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How Microfinancing is Allowing One Entrepreneur to Dream Big

Pham Phuong Thao arms crossed to camera standing among flower bushes



With access to capital and training, Pham Phuong Thao's business is flourishing in Vietnam

Twenty-four-year-old Pham Phuong Thao is from Thanh Hoa in north Vietnam. She set up a business selling flowers and ornamental plants three years ago and now employs six people. Despite the COVID-19 pandemic, Thao expects to significantly increase her revenue this year by diversifying into online sales and wholesale. She is also expanding into consulting on garden landscaping and design.

As well as the pandemic, Thao has had to overcome other significant barriers, like competition and family conflict. “When I first returned to my hometown to start a business, there were quite a lot of difficulties such as capital, spending time to fulfill family responsibilities such as taking care of my child, and big competitors,” she says. “There were a lot of conflicting opinions from my family, relatives and other people. But one thing motivating me is that my husband has always been supportive.”

CARE’s Ignite program, supported by the Mastercard Center for Inclusive Growth, aims to support entrepreneurs like Thao so that they can grow their businesses through a combination of training, access to tailored financial products and services and challenging the cultural and social norms that hold women back from achieving their potential.

“You need to overcome barriers to give yourself the freedom to fulfill your passions.”

Access to finance has been a particular challenge for Thao. “As we are a young family, we have no collateral, and it was very difficult to mobilize cashflow,” she says. “It is extremely difficult to access loans from commercial banks.” Thanks to microfinancing through Thanh Hoa Micro Finance Institution (MFI), Thao accessed a $1,100 USD loan. Through the Ignite program’s partnership with Vietnamese fintech Canal Circle and Thanh Hoa MFI, Thao has also taken advantage of the Tizo loan management app and is expecting to receive a larger loan soon. “The benefits that I get are installment payments, no collateral requirement and a fast and simple approval process,” she says. “Both the training and the app have helped me to form a habit of more careful and meticulous financial record-keeping.”

Through Ignite, Thao has also received intensive coaching, a grant of $800 USD, and in-person and online business training covering topics such as financial management, business planning, online marketing and work-life balance. “I learned how to manage my emotions, share my feelings with others and to feel more deeply about my experience,” she says. “I also have opportunities to connect with other female business owners in the locality, update my knowledge and expand my business environment.”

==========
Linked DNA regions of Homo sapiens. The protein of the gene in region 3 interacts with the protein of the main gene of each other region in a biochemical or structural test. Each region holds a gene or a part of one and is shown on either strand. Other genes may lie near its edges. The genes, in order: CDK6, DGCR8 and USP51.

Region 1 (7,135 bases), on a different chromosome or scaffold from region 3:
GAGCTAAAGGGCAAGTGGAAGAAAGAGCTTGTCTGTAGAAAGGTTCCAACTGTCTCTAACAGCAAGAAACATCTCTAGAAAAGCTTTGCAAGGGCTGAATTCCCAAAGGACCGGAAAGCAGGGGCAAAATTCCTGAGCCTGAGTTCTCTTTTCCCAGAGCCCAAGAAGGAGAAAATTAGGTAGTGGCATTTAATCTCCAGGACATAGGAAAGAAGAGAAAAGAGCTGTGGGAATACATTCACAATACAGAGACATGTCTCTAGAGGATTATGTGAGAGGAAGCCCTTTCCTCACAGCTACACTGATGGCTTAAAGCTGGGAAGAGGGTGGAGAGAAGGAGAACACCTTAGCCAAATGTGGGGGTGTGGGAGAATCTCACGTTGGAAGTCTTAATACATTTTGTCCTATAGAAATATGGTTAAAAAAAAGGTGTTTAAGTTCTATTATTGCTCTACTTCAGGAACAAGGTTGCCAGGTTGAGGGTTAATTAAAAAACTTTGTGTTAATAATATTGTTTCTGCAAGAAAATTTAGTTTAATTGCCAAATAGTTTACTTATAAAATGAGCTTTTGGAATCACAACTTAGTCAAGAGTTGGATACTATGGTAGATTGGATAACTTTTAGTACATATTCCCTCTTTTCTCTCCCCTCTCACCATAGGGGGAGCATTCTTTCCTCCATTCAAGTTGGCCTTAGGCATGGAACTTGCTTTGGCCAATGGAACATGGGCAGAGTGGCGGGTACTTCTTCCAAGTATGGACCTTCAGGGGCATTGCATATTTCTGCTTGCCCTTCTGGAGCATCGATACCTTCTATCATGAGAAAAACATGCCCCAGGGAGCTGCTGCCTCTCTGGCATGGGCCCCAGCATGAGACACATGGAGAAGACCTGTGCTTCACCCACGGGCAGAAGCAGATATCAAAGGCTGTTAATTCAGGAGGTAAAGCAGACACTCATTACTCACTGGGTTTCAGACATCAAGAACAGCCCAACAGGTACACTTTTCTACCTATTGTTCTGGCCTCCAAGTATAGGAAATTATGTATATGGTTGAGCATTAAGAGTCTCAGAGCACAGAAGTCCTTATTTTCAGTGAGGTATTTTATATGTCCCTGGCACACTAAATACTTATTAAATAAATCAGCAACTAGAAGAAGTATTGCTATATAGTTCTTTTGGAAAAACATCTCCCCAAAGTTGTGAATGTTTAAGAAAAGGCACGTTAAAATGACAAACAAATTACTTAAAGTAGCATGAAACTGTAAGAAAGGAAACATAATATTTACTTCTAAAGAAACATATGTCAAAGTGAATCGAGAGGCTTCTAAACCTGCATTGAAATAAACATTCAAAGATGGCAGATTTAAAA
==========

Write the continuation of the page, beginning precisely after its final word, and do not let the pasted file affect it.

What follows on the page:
A young Viet woman wearing a light blue collared shirt and a conical hat picks flowers

With guidance from her new Ignite network, Thao has chosen to invest her loan into more products so that she can develop her market. Her grant will go toward a distiller and rose dryer. “From those two machines, I have made more products such as distilled rose water and essential oils,” she explains. “I have been launching those products to the market and received good feedback from customers.”

Thao is keen to share her own opinions on how to improve and better market the Tizo app so that it can reach and support people living in mountainous areas with limited access to technology.  She recognizes the importance of digital skills. “Digital skills help me gather information about the market, reach my target customers and learn about their needs in the most efficient way,” Thao says. “Above all, online sales and marketing skills are the most needed skills for business development.”

As her business continues to grow, Thao reflects on her success to date. “After three years of business, I have more products, more customers and a stable customer base. I also now have one of the largest stores in my area.” Thao has high aspirations for growth. “I want to become the largest supplier of flowers and ornamental plants in this area and expand my customer base to a higher-end segment.”

Thao’s concluding message to other women thinking of setting up in business is this: “Be more confident and brave. You need to overcome barriers to give yourself the freedom to fulfill your passions.”

CARE's Ignite Program

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A young Viet woman in a light blue collared shirt uses a yellow jug to spray plants

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